One trip to St. Petersburg is all it took to win over Allen Morris. His heart and his business smarts fluttered.
"We knew it was the right place," says Morris, president of Coral Gables-based Allen Morris Company
. "We just love all of the city's art galleries. From Salvador Dali
and Morean Arts Center
, there is so much activity in the galleries. St. Petersburg is all about the arts. It just seemed that we should be celebrating the artists of St. Petersburg."
The celebration of art is the motif of The Hermitage, an 8-story, 348-unit luxury apartment community that will cover a city block within a short distance of USFSP and nearby medical campuses. Visitors and residents can step into a gallery of curated art on the ground floor lobby. Among potential exhibits that Morris hopes to bring to the gallery are the fabled Russian Faberge eggs. Art will be on display throughout the complex -- even in a rooftop private meeting room with waterfront views of the bay.
Morris isn't the only developer with big dreams for St. Petersburg
. The 2008 economic bust in the real estate market is a boom again as developers round up property and construction cranes for a building spree.
As many as 1,000 to 1,200 new residential apartments and condominiums will be added to downtown in the next few years. That could add an estimated 3,000 new residents downtown.
"It's all part of the city becoming a more vibrant urban center," says Dave Goodwin, the city's planning and economic development director. "They are walking the streets, going to restaurants, shops, creating more demand for restaurants and shops. That side of the city is going gangbusters."
Promulgating An Urban Lifestyle
Goodwin anticipates new residents will be a mixed crowd.
"Some people will be downsizing, having raised a family but they want to live in an urban center," Goodwin says. "And there will be young people with disposable income who want to live that type of lifestyle as well."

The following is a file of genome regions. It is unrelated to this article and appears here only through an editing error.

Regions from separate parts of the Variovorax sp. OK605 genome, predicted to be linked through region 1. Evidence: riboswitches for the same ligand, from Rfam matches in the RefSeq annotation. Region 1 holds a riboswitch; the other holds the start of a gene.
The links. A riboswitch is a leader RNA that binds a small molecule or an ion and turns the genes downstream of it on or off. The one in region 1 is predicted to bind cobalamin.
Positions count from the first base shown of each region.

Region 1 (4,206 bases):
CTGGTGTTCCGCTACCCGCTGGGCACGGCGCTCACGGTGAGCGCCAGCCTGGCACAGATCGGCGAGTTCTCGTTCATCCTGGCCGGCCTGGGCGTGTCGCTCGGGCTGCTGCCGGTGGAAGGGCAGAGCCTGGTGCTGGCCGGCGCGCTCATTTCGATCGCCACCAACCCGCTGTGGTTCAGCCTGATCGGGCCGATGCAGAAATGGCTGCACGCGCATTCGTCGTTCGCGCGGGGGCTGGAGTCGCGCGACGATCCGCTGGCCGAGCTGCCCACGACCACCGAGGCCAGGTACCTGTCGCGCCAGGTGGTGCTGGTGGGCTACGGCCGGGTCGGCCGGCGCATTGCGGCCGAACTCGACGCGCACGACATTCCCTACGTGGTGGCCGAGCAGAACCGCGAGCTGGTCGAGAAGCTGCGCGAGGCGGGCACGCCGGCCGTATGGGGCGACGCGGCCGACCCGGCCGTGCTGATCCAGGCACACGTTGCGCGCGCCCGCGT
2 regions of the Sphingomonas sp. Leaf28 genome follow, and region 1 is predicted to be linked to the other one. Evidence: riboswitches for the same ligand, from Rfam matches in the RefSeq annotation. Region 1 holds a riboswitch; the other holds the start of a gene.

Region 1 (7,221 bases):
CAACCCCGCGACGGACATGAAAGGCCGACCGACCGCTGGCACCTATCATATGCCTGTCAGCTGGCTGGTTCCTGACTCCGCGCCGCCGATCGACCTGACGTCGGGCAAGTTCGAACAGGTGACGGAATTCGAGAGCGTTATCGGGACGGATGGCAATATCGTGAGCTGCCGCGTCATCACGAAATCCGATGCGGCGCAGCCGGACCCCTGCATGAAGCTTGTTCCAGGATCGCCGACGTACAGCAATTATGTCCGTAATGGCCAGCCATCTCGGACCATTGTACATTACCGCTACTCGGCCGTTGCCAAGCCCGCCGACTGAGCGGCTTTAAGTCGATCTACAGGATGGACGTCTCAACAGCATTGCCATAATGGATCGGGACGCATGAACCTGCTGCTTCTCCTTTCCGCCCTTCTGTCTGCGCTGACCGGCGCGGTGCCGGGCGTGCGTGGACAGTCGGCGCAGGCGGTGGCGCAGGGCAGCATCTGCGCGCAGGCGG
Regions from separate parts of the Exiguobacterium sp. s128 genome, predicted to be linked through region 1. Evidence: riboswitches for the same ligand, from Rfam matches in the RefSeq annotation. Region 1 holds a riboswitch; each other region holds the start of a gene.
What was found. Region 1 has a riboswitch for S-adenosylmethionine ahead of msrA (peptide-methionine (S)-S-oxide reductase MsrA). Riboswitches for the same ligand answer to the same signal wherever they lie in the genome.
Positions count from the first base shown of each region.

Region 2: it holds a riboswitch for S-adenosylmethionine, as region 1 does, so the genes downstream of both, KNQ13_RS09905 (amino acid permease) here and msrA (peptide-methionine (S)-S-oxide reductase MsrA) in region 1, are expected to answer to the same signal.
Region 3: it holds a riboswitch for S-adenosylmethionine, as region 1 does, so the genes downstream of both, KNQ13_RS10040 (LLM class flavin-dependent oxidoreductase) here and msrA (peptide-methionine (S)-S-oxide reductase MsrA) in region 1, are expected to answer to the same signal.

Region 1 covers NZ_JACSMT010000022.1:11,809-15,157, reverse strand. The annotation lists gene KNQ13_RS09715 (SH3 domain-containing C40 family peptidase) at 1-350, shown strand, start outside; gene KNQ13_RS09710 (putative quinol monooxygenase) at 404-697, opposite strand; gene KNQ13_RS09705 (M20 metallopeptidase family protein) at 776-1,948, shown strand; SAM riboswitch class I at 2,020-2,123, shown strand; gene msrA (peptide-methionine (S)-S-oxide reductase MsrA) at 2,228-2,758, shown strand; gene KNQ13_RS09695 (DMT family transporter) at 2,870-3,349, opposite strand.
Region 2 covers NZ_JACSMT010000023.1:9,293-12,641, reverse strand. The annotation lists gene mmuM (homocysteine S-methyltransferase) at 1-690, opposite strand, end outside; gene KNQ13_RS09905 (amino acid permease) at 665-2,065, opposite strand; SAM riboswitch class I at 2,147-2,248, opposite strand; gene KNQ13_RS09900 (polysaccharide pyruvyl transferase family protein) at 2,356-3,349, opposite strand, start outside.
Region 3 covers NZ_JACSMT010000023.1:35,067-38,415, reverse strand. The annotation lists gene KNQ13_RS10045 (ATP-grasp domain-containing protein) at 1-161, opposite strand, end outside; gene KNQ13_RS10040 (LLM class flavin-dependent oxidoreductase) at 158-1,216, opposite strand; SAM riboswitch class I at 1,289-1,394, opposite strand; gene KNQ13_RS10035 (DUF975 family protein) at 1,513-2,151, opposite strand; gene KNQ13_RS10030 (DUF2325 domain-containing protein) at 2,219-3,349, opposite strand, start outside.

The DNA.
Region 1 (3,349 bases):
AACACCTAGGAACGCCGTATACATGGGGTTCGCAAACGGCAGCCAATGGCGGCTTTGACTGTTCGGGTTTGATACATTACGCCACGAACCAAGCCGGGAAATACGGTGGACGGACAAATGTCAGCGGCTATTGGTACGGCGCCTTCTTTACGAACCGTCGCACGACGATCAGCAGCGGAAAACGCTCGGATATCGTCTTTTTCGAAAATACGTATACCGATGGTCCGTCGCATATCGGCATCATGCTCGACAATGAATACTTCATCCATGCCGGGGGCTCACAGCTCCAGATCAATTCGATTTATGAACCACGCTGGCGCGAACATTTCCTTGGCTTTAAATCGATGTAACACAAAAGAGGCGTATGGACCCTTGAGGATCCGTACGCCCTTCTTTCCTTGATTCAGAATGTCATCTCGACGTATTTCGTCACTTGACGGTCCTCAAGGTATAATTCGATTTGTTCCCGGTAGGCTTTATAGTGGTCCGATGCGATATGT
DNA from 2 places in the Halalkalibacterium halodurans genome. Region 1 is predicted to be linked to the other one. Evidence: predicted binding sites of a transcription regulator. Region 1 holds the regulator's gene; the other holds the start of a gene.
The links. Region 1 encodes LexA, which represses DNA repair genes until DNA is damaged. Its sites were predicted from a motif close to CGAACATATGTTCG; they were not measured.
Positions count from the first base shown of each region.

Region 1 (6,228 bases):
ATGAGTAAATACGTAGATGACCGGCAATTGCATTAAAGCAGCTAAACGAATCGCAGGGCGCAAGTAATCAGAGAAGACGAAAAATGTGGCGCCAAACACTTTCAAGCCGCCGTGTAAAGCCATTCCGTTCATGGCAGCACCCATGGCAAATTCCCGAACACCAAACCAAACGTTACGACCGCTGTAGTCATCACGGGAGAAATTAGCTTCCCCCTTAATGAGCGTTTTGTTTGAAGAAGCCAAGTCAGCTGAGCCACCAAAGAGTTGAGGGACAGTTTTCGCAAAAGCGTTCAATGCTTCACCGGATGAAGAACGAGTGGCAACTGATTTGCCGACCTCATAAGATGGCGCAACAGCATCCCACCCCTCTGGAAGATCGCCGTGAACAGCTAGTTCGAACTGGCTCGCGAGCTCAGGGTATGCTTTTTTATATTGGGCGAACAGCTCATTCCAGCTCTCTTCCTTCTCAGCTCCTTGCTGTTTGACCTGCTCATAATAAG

Among future enticements for tourists and residents alike is the planned Museum of the American Arts and Crafts Museum, designed by award-winning architect Alberto Alphonso
for collector Rudy Ciccarello. The 4-story museum, at 333 3rd Ave. N., will house more than 1,800 pieces of furniture, clay and glass from the early 20th century. A 2016 opening is planned.
A prime piece of long undeveloped land on Central Avenue, north of 1st Street, is now in the orbit of The Edwards Group and The Kolter Group. Plans are to build twin towers that will house condominiums, a hotel, shops and restaurants. A 2015 groundbreaking and a late 2017 opening are planned.
Two luxury condominiums are planned within a short walk of Beach Drive. JMC Communities is developing 17 condominiums at Rowland Place
along Fourth Avenue. Next door, the Bliss, at 176 4th Ave., is on the drawing board at the former site of the Buckley Moss Gallery. Plans call for 19 stories and 30 condominiums, each with individual elevators and private balconies. A 2-year construction schedule is anticipated.
But most of the new residential will be apartments built by developers who see a growing market for young professionals who don't want to be tied down by home ownership.
Places To Call Home
Morris is poised to sign an agreement with a contractor shortly for The Hermitage. He expects the apartments to appeal to millennials, empty-nesters and commuters who work in Tampa but want to live in a re-energized St. Petersburg.
The project is the first residential project in St. Petersburg by Morris's newly created Morris Residential, which purchased the site for about $5.2 million.
will work on the design of what Morris promises will deliver a "level of wonder. It's not going to be just an apartment building," he says. "We refuse to build cookie-cutter buildings." An opening is planned by the end of 2015.